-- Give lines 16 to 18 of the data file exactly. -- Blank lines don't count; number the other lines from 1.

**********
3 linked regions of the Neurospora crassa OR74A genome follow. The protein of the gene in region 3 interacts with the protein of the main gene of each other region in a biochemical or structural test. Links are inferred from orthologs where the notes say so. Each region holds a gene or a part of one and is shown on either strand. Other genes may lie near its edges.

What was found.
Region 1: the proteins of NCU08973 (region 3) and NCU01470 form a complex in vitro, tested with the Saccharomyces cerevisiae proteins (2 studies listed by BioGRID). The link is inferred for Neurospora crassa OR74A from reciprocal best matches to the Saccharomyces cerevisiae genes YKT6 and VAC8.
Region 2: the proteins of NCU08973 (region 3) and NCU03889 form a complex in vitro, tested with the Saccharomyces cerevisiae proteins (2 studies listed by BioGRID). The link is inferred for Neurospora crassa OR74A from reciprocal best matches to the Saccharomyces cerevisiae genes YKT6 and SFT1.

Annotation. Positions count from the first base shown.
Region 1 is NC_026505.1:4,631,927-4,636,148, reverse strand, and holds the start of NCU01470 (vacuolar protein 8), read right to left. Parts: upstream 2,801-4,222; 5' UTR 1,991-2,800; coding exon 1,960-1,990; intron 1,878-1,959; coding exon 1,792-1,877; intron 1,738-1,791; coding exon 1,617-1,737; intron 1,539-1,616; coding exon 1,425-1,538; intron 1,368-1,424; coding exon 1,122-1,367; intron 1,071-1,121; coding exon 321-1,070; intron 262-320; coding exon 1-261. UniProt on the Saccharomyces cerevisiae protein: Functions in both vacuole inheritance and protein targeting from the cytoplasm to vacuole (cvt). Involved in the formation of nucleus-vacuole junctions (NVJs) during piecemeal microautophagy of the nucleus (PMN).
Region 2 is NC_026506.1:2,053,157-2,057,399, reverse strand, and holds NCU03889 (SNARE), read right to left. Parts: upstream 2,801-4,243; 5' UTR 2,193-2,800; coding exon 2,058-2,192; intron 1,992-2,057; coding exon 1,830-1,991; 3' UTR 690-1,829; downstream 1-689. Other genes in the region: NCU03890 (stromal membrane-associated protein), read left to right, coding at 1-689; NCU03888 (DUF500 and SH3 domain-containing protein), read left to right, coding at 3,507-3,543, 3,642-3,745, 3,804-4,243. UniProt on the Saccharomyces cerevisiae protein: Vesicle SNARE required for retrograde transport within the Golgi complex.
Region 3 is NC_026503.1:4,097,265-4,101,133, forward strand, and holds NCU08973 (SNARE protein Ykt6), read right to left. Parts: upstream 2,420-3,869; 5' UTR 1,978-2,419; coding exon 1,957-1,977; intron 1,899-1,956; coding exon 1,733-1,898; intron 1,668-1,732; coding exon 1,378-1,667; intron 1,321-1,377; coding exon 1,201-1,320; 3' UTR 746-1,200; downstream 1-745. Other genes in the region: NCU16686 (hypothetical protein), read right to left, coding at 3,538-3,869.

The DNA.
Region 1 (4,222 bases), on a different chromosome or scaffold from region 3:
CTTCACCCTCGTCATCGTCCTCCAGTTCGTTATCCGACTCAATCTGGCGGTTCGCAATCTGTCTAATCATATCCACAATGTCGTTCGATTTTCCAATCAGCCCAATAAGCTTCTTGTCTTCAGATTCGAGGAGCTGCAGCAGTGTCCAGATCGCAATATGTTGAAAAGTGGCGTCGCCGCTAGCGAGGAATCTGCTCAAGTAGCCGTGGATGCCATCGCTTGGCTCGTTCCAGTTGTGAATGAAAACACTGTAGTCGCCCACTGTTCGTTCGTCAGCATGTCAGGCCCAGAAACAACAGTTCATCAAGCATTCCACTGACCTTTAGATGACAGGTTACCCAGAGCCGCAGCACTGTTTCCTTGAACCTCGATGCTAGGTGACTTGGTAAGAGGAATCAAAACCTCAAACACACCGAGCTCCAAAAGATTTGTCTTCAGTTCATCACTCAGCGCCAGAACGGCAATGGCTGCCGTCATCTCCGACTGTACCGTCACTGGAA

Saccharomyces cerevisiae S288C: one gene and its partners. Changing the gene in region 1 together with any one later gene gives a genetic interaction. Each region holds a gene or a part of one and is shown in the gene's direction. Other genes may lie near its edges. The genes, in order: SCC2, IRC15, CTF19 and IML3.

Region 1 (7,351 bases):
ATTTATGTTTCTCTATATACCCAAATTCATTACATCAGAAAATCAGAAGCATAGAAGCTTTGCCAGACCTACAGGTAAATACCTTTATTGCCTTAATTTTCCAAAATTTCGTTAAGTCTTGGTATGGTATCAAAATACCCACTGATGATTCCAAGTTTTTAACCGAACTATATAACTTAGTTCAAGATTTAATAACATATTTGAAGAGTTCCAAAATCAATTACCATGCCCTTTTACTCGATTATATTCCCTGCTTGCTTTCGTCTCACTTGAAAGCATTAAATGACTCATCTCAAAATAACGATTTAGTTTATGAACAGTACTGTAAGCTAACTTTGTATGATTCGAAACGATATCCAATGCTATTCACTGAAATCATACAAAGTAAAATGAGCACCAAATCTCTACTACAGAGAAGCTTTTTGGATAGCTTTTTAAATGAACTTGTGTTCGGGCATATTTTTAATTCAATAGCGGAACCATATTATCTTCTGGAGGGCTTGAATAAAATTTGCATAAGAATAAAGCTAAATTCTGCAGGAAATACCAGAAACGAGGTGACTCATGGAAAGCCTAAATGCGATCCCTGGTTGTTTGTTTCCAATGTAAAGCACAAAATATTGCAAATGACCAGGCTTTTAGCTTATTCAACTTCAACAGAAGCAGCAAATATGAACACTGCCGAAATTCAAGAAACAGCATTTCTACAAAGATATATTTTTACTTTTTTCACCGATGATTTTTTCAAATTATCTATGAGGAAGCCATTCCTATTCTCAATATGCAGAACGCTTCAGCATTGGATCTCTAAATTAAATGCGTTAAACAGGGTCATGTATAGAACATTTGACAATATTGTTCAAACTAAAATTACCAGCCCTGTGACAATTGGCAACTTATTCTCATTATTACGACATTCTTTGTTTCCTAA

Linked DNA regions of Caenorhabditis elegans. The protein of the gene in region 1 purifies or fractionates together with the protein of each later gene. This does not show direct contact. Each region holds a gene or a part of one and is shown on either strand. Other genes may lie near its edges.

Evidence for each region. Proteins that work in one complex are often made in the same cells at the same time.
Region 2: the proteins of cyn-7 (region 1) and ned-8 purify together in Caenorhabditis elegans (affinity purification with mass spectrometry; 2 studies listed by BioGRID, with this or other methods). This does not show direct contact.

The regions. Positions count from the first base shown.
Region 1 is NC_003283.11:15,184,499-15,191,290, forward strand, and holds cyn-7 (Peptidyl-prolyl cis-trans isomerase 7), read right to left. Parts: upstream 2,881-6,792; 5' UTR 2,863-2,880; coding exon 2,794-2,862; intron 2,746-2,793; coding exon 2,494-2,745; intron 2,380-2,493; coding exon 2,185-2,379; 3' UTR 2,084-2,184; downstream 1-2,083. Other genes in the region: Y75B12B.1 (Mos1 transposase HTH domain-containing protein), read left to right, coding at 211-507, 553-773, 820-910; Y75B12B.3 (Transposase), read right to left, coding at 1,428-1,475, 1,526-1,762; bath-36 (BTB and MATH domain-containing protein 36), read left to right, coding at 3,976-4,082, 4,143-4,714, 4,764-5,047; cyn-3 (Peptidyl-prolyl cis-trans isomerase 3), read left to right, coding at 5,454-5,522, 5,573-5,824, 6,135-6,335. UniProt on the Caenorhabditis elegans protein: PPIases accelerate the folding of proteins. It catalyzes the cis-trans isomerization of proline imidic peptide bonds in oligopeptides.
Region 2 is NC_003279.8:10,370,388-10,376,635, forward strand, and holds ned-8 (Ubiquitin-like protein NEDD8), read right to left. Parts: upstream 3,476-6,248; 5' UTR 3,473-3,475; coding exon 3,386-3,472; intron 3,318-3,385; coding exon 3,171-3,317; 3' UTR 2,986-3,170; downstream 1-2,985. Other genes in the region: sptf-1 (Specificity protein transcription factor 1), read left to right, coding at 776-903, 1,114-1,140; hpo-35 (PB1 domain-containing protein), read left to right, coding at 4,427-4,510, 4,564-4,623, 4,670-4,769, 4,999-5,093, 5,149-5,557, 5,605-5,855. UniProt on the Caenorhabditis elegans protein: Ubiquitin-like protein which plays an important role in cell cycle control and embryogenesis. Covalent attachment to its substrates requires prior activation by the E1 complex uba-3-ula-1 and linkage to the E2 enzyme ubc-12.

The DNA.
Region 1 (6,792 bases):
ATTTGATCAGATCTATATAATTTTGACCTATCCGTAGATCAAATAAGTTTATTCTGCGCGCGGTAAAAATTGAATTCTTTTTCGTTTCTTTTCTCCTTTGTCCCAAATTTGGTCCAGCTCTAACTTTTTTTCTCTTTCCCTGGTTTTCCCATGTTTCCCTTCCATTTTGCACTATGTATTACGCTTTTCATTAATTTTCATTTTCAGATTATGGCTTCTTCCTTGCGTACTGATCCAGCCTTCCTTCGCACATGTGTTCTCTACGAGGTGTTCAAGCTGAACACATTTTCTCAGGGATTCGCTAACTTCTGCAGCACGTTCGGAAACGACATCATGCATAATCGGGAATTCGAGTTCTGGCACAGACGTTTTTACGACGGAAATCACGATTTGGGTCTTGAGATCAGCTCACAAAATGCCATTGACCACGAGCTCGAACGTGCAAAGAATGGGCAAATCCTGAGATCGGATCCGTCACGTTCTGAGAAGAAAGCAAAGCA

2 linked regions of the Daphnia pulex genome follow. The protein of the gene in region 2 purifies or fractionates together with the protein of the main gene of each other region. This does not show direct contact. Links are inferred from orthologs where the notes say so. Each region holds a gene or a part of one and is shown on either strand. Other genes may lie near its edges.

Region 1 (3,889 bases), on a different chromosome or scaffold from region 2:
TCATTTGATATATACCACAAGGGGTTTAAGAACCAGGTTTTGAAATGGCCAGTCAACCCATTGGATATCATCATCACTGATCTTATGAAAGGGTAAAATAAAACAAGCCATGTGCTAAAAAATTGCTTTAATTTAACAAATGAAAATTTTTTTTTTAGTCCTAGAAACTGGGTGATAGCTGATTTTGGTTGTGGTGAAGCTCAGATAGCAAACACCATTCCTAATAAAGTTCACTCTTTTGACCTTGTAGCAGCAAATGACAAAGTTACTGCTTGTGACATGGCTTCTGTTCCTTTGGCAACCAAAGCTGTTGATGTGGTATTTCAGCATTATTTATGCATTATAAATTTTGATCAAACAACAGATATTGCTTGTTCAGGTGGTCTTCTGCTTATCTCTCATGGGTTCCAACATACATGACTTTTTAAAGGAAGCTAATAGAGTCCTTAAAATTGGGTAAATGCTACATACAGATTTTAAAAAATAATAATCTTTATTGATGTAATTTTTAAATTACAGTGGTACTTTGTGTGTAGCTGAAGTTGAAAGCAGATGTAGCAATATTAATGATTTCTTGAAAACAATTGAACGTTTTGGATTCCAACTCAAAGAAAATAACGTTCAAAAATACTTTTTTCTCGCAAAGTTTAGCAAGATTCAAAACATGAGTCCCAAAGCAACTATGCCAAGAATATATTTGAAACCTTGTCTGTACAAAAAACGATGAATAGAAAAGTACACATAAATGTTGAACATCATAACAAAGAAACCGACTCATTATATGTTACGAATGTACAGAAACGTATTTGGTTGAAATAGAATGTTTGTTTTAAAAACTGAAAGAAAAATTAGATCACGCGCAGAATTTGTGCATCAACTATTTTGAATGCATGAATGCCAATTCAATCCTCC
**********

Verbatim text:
Evidence for each region. Proteins that work in one complex are often made in the same cells at the same time.
Region 2: the proteins of cyn-7 (region 1) and ned-8 purify together in Caenorhabditis elegans (affinity purification with mass spectrometry; 2 studies listed by BioGRID, with this or other methods). This does not show direct contact.

The regions. Positions count from the first base shown.